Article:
Source: The Daily Reckoning, by Jim Rickards
It has been an extremely quiet time in markets. If I hadn’t checked the calendar, I might think it was the middle of August, when everyone is on vacation, instead of the middle of May, when investors and traders are still at their desks.
There’s an old expression on Wall Street: “Sell in May and go away.” The idea is that you can get out of positions before the summer and return to them in September without much change expected.
This year the expression seems to be, “Do nothing in May until further notice.” The markets are treading water, waiting for the next catalyst. As I survey the scene, markets may not have that long to wait.
On Monday, the euro briefly touched $1.10 in a relief rally after the French elections. But it just as quickly traded down to $1.08, where it had been last week prior to the vote. Gold gave up a little ground, down to $1,217 per ounce, but still well above the prior low of $1,198 on March 14, 2017.
This keeps the upward trend lines (higher highs and higher lows) from the Dec. 14, 2016, low intact, indicating gold over $1,300 in the next rally.
Stocks and Treasuries are mainly sideways, with up days and down days depending on the story du jour. The Dow Jones industrials still have not broken through their March 1, 2017 high, although they’re flirting with that level.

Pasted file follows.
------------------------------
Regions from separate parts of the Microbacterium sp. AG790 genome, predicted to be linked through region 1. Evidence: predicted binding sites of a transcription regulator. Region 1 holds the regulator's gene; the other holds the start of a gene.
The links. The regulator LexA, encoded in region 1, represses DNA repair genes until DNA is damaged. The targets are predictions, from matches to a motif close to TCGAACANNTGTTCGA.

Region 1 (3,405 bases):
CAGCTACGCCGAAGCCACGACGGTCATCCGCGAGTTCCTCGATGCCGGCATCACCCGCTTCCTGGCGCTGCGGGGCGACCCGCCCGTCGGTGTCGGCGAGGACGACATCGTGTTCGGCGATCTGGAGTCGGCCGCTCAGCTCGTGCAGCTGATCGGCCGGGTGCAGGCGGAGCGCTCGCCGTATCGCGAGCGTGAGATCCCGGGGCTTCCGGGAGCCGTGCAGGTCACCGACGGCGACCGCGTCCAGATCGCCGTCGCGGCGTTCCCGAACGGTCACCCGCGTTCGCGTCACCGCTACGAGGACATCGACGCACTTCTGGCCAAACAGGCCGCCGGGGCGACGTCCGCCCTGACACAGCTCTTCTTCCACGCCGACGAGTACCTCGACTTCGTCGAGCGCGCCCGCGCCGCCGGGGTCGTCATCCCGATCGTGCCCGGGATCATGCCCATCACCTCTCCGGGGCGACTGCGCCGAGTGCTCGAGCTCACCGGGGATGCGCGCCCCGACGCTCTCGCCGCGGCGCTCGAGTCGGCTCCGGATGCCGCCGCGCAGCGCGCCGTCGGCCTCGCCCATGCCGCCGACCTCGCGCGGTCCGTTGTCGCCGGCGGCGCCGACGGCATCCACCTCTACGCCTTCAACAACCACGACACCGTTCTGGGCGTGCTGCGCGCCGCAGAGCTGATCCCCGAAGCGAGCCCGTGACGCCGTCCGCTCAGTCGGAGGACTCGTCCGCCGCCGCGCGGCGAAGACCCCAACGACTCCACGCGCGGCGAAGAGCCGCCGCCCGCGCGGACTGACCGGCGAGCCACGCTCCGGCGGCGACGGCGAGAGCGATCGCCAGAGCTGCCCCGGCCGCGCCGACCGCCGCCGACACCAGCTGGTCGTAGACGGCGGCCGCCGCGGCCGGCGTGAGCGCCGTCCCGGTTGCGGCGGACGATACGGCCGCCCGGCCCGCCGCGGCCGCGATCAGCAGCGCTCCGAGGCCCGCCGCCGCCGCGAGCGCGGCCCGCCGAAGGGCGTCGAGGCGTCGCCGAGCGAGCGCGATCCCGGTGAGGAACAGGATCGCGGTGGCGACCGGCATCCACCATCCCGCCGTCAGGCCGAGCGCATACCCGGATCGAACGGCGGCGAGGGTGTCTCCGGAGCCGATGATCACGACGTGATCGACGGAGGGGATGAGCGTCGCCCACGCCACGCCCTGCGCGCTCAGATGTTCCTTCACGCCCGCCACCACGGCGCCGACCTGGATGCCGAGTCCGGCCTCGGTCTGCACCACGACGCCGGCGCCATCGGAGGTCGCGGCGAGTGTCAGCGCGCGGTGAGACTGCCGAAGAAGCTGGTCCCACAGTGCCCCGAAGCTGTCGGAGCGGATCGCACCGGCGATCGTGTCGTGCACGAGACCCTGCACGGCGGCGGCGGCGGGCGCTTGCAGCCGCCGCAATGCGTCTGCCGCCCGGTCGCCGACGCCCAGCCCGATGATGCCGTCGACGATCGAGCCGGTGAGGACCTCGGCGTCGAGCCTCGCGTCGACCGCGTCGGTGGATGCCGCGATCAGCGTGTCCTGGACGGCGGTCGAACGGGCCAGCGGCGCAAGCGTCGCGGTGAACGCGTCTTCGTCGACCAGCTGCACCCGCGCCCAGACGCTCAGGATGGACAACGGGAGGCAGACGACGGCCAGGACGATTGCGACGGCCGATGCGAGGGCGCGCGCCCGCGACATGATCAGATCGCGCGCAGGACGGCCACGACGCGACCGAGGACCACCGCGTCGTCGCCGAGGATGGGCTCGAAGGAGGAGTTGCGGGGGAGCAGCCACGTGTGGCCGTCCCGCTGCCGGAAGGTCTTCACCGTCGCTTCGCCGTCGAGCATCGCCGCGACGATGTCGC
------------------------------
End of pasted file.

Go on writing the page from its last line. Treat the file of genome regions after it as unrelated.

Volatility as measured by the VIX is at the lowest level since 1993. Shiller’s CAPE ratio equity valuation measure is at the same extreme high valuation reached in 1929 — just before the market crash that started the Great Depression. Yet complacency reigns supreme. All is well.
Or maybe not so well. The same forces that caused stocks to decline and gold to rally in April are still around. Weak growth persists due to debt, deflation and demographics — despite occasional strong quarters.
The Trump troika of fiscal stimulus, infrastructure spending and regulatory reform is still nowhere in sight. The tax cuts may be put off until 2018 at the earliest because of time spent on health care reform and now the FBI director confirmation process.
Infrastructure spending is not even being discussed on Capitol Hill. Dodd-Frank reform will be strangled in its crib by bank lobbyists. North Korea may test a new nuclear device any day. And the Fed is on track to raise rates in June and shrink their balance sheet (reducing the money supply) despite economic weakness.
This last point deserves further attention.
Many people are familiar with the Federal Reserve’s main policy tool, which is raising or lowering the target interest rate for federal funds. Federal funds are excess reserves that banks lend to each other mostly on an overnight basis. The “fed funds” rate is the base cost of money, and most other interest rates are tied to it in some manner.
In 2008, the fed funds target rate hit zero. That’s when the Fed started its “zero interest rate policy,” ZIRP, and began “quantitative easing,” or QE. The Fed ended QE in 2014 and ended ZIRP in 2015 and is now on a path to raise rates.
But there’s a disturbing legacy of the QE era that lasted from 2008–2013. QE is money printing. When the Fed prints money, it does so by buying bonds. The money used to pay for the bonds comes from thin air, and the bonds go on the Fed’s balance sheet as assets.